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Editing for Clear Communication
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The Death of DeadlinesWhen you go shopping for milk, you probably take a quick look at the sell-by date. If it's too old, you pass.
The same thing happens on the Web. Cruise up to a site that says "Last updated March 11, 1995" and you're not likely to stay long. More than users of any other medium, Web users seem to need a constant fix of the latest and greatest.
Because of that, Web producers need to realize that a Web site has to be updated continuously, or first-time visitors will not stay long and there won't be any second-time visitors.
The need for updating is particularly acute for news sites on the Web. Once CNN Interactive went on line with its 24-hour-a-day updates, other news sites even print-based ones responded by virtually eliminating the idea of a daily deadline. At the Washington Post's Web site, for example, news and sports are updated 24 hours a day, as often as every 10 minutes. Jim Sheppard, former manager of online news and daily production for the Post's Web edition, says his staff had to adapt to "more of a broadcast writing model" because of the emphasis on timeliness.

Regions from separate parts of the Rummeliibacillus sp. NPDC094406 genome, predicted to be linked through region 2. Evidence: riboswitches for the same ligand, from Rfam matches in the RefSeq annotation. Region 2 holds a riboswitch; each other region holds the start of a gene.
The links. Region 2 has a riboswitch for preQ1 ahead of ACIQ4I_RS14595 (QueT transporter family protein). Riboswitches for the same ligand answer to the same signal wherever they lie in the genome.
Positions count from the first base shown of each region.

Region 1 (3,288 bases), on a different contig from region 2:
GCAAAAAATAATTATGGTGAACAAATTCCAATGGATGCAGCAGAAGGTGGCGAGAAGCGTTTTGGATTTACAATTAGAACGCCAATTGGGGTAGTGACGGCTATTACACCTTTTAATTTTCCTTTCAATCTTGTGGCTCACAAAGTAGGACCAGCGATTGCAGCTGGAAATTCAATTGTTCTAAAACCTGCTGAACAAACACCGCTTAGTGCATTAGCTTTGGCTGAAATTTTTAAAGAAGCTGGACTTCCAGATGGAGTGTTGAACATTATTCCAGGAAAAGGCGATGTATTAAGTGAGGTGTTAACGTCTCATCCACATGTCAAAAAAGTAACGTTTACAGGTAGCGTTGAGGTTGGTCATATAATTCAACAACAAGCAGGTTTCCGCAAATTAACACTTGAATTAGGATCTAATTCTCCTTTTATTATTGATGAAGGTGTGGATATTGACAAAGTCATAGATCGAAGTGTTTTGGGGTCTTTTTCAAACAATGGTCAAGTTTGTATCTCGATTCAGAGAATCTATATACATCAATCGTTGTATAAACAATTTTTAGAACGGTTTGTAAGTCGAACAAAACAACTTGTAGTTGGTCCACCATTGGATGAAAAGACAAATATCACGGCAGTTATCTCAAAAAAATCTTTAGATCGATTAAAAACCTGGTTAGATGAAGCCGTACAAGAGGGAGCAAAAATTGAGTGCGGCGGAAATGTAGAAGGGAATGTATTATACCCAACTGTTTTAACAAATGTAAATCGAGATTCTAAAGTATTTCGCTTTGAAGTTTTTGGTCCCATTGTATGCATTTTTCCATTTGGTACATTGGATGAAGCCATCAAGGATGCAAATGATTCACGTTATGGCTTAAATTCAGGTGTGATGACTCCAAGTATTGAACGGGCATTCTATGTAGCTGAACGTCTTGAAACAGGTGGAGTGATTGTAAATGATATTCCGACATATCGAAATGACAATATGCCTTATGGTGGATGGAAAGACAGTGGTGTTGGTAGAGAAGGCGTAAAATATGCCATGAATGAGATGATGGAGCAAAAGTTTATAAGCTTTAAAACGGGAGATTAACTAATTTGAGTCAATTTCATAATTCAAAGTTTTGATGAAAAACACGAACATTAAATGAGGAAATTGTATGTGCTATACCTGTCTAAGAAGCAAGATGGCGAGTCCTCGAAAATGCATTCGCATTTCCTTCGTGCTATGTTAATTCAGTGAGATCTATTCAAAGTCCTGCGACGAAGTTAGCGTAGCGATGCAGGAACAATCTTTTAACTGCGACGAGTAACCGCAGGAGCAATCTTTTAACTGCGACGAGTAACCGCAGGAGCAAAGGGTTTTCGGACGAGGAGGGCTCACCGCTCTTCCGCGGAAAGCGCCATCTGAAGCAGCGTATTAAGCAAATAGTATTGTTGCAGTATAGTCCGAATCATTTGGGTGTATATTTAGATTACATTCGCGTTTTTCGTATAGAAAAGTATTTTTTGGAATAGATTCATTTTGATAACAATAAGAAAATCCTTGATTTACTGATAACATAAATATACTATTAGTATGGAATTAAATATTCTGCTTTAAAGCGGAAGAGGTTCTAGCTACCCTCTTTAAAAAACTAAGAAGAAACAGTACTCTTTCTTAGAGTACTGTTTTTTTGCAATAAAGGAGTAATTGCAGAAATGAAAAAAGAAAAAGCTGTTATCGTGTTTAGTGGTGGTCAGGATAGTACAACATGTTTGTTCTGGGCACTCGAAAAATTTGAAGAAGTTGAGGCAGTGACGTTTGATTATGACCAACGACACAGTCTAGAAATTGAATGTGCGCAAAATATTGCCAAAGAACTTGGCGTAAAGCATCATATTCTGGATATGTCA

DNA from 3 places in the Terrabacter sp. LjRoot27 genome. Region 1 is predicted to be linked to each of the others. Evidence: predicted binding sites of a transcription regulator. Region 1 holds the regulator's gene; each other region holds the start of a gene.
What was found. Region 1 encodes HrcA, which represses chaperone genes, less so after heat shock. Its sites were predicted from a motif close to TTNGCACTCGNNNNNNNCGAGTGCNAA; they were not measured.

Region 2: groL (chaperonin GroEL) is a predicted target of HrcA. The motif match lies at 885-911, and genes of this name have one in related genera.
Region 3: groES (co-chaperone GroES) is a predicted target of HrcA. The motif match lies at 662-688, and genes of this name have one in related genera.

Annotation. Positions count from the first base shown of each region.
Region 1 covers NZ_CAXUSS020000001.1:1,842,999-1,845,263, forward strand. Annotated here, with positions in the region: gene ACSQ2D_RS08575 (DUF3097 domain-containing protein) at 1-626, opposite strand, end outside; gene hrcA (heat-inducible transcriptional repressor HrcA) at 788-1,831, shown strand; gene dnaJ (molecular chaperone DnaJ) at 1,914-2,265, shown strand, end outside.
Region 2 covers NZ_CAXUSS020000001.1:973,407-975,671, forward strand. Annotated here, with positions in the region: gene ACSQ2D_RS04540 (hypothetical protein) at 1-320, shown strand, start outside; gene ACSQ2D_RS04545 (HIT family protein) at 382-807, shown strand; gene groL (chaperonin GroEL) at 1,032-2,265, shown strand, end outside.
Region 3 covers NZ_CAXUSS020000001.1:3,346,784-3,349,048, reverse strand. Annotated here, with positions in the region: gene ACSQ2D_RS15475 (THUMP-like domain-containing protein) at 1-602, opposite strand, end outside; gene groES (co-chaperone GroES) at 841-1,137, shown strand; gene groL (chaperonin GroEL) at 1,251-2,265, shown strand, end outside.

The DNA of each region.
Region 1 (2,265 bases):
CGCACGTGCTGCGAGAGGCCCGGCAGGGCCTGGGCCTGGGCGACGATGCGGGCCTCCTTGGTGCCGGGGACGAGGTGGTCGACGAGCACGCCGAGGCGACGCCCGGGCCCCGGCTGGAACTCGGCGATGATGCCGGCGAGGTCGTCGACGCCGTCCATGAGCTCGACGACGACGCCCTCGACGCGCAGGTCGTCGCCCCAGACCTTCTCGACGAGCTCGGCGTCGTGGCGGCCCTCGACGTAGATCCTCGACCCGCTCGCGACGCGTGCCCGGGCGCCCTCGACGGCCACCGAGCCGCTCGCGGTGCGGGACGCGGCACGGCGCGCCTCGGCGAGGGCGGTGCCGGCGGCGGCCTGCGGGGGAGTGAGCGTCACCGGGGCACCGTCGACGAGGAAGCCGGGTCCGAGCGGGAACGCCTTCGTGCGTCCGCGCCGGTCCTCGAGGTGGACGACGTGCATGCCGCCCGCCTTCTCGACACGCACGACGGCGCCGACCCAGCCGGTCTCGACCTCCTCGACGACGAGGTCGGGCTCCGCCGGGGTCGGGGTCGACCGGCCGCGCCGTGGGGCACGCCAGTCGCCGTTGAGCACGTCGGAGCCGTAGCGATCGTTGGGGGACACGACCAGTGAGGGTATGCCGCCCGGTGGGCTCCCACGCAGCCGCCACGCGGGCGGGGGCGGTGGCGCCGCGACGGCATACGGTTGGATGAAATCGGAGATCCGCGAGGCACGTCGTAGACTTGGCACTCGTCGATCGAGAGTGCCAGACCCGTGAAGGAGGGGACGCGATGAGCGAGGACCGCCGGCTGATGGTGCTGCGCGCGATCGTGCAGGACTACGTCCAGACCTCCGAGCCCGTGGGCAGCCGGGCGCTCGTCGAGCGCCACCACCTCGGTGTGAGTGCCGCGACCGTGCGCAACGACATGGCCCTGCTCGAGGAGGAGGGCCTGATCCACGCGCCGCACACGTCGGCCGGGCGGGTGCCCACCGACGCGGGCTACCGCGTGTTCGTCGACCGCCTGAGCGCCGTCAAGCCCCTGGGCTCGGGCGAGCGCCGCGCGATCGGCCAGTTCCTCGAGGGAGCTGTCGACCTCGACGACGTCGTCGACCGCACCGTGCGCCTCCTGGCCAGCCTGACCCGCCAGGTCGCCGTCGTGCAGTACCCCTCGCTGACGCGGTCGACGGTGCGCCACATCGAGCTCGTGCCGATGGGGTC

That emphasis does not, however, mean that every aspect of every Web site needs 24-hour-a-day updates. Bruce Koon of Mercury Center, the online version of the San Jose Mercury News, suggests updating features and departments at scheduled times. For instance, a column might be updated only once a week but other features on a site would be updated in between.
Koon also suggests that Web producers keep in mind another type of deadline, what he calls the Kevorkian rule. "Try a project for a given amount of time, then review it," he suggests. Any projects that don't seem worthwhile in terms of time, expense or visitor hits should be killed so new projects can be undertaken.
Rethinking the notion of deadlines does take some time. But if you put in that time, you'll never leave a sour taste in your readers' mouths.